At Cornell, Ms. Wiles oversaw the negotiation and completion of Cosmos, a site-specific light sculpture by Leo Villareal ’90 comprising 12,000 LED lights. The work, named in honor of scientist Carl Sagan and visible across campus and from many parts of Ithaca, is a beacon attracting visitors to the museum.

“Stephanie shares my commitment to connecting the arts to everything we do at Yale,” Salovey said. “The arts can bring us together, inspiring us to see ourselves and the world with new eyes. As we continue to foster an even more unified Yale, we are imagining new ways to connect the gallery’s magnificent resources to education, research, preservation, and practice. I am confident Stephanie will guide these efforts with enormous wisdom, creativity, and vision.”

Wiles began her career in the department of drawings and prints at the Morgan Library & Museum in New York City; she later assumed leadership positions at Wesleyan University, Oberlin College, and, most recently, Cornell. Wiles received her bachelor’s degree from Hobart and William Smith Colleges, a master’s degree in art history from Hunter College of the City University of New York, and a Ph.D. in art history from the Graduate Center of the City University of New York. Her dissertation surveys the careers of British-born artists Thomas Charles Farrer, a Ruskin admirer and leader of the American Pre-Raphaelites, and his brother Henry Farrer.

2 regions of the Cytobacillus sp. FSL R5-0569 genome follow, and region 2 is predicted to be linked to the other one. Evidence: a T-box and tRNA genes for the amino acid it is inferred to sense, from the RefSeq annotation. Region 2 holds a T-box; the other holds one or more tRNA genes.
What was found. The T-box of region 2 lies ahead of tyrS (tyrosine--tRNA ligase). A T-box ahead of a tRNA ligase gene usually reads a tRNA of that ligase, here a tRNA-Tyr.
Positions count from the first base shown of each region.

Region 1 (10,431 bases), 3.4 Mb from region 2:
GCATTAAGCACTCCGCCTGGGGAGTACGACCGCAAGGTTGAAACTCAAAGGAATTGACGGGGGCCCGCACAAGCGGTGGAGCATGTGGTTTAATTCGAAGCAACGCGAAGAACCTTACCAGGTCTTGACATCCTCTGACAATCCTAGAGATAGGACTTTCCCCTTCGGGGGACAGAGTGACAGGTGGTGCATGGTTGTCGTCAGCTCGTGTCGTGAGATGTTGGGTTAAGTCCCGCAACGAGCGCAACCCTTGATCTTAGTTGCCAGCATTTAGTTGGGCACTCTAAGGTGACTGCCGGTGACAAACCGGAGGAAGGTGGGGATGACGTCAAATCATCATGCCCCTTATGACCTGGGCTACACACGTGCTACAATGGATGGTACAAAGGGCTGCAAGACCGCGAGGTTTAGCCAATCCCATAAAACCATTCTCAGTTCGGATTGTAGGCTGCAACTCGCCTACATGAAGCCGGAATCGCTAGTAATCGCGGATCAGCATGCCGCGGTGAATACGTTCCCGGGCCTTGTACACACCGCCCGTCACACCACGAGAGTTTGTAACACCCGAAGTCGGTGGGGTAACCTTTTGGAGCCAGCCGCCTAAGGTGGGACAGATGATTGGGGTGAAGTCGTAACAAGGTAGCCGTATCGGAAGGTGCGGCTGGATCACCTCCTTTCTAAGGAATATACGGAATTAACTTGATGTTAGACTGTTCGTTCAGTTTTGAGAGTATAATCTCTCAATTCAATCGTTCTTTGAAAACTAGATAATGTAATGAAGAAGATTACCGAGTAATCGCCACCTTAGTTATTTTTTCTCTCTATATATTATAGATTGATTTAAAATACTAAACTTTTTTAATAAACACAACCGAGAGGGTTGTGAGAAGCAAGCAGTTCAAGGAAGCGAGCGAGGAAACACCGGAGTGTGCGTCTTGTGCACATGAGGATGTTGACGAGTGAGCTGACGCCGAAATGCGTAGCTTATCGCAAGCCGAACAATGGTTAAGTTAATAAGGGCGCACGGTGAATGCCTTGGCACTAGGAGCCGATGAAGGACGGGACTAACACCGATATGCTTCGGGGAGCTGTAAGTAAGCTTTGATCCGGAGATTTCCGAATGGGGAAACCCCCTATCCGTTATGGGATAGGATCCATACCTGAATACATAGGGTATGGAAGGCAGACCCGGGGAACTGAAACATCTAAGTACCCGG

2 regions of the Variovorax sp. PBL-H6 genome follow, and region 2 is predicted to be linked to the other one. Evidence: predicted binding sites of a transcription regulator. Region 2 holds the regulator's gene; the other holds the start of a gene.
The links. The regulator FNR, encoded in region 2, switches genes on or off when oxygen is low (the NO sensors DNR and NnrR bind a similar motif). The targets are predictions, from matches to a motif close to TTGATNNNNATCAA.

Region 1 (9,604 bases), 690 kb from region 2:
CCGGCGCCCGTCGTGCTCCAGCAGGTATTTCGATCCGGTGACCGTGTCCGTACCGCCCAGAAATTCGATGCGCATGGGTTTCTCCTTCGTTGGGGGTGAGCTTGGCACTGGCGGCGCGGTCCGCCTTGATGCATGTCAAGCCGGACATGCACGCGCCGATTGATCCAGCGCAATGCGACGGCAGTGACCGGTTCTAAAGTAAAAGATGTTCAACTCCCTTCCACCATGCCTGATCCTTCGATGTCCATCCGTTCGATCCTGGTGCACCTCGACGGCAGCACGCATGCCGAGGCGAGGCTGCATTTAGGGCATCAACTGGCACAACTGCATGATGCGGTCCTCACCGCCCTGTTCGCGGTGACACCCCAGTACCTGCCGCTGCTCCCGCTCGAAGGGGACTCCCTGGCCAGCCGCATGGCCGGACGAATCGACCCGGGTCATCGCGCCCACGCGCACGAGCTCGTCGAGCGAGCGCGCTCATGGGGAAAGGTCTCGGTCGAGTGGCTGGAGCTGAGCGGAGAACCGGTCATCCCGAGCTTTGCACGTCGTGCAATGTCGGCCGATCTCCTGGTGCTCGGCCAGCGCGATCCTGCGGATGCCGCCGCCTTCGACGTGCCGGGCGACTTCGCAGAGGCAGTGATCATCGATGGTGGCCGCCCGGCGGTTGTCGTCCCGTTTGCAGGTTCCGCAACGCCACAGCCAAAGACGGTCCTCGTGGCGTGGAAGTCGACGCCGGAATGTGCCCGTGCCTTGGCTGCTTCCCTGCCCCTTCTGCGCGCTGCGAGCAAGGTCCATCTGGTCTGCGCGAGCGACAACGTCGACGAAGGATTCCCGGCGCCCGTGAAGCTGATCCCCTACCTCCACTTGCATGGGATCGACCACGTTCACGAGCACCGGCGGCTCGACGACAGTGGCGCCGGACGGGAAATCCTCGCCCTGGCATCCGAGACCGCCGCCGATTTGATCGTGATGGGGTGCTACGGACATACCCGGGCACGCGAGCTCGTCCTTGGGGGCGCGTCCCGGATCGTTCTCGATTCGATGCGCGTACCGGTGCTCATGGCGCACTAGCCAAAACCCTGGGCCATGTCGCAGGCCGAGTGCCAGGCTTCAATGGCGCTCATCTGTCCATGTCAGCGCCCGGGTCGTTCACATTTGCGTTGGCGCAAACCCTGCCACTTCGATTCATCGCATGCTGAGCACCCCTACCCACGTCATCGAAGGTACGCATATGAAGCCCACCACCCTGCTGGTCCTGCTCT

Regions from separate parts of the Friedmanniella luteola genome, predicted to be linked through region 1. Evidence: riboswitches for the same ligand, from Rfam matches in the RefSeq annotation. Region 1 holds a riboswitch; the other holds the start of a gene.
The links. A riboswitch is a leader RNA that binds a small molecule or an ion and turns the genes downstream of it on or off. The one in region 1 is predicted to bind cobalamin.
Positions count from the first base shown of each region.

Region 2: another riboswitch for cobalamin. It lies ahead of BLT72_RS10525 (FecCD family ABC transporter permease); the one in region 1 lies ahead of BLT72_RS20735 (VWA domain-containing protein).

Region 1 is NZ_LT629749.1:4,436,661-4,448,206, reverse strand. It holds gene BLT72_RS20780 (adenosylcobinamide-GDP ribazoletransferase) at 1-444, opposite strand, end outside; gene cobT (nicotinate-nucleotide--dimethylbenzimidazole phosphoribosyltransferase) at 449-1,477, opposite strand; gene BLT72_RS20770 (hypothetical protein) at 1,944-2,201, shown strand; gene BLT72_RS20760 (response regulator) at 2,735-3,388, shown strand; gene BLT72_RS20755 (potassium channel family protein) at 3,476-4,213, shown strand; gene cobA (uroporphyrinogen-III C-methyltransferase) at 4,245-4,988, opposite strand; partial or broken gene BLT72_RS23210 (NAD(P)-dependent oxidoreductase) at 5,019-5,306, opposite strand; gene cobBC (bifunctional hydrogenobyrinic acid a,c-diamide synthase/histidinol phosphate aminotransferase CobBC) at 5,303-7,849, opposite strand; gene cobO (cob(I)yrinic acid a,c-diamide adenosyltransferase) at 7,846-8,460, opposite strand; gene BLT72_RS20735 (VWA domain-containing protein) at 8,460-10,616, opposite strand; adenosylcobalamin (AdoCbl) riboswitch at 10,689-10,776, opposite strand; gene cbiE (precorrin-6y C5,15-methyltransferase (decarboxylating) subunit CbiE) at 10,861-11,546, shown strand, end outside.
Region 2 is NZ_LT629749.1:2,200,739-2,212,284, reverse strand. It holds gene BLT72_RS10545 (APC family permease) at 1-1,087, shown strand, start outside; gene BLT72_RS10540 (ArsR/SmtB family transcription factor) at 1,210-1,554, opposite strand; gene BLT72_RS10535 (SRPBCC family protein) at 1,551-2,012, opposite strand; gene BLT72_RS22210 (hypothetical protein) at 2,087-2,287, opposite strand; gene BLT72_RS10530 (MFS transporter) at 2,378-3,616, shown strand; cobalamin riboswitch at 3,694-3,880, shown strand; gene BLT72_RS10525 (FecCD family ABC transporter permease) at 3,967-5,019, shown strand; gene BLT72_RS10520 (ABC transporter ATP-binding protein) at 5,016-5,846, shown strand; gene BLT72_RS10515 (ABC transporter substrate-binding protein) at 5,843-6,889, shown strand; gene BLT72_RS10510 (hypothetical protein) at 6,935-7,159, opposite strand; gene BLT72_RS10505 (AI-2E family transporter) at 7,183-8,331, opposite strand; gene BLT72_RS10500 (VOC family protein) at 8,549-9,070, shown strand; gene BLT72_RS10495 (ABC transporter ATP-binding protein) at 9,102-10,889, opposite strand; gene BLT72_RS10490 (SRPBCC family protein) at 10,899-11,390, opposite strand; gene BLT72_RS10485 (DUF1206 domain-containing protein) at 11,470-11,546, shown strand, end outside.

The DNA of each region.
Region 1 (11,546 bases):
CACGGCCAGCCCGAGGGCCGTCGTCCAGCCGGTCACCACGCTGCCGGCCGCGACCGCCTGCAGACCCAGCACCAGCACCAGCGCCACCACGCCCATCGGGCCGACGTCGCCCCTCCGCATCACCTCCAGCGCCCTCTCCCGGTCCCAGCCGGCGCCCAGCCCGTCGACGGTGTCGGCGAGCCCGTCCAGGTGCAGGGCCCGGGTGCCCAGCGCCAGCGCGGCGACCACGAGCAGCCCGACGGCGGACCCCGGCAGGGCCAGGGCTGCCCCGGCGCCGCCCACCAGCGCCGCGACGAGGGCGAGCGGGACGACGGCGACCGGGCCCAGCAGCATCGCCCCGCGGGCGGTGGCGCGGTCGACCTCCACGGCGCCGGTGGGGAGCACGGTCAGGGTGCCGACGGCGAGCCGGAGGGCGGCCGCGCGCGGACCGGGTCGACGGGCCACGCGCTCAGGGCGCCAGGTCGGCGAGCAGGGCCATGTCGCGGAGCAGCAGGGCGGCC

In making the announcement, Salovey expressed his deep appreciation to members of the search committee: Mary Miller (committee chair), Sterling Professor of History of Art and senior director of the Institute for the Preservation of Cultural Heritage; Emily Bakemeier, deputy provost and dean of faculty affairs of the Faculty of Arts and Sciences; Tim Barringer, the Paul Mellon Professor in the History of Art and chair of the Department of the History of Art; Deborah Berke, dean of the Yale School of Architecture; Susan Gibbons, the Stephen F. Gates ’68 University Librarian and deputy provost for collections and scholarly communication; Daniel Harrison, the Allen Forte Professor of Music Theory; Roger Horchow ’50, a member of the Yale University Art Gallery Advisory Board; Ian McClure, the Susan Morse Hilles Chief Conservator of the Yale University Art Gallery; and John Walsh ’61, a member of the Yale University Art Gallery Advisory Board and director emeritus of the J. Paul Getty Museum.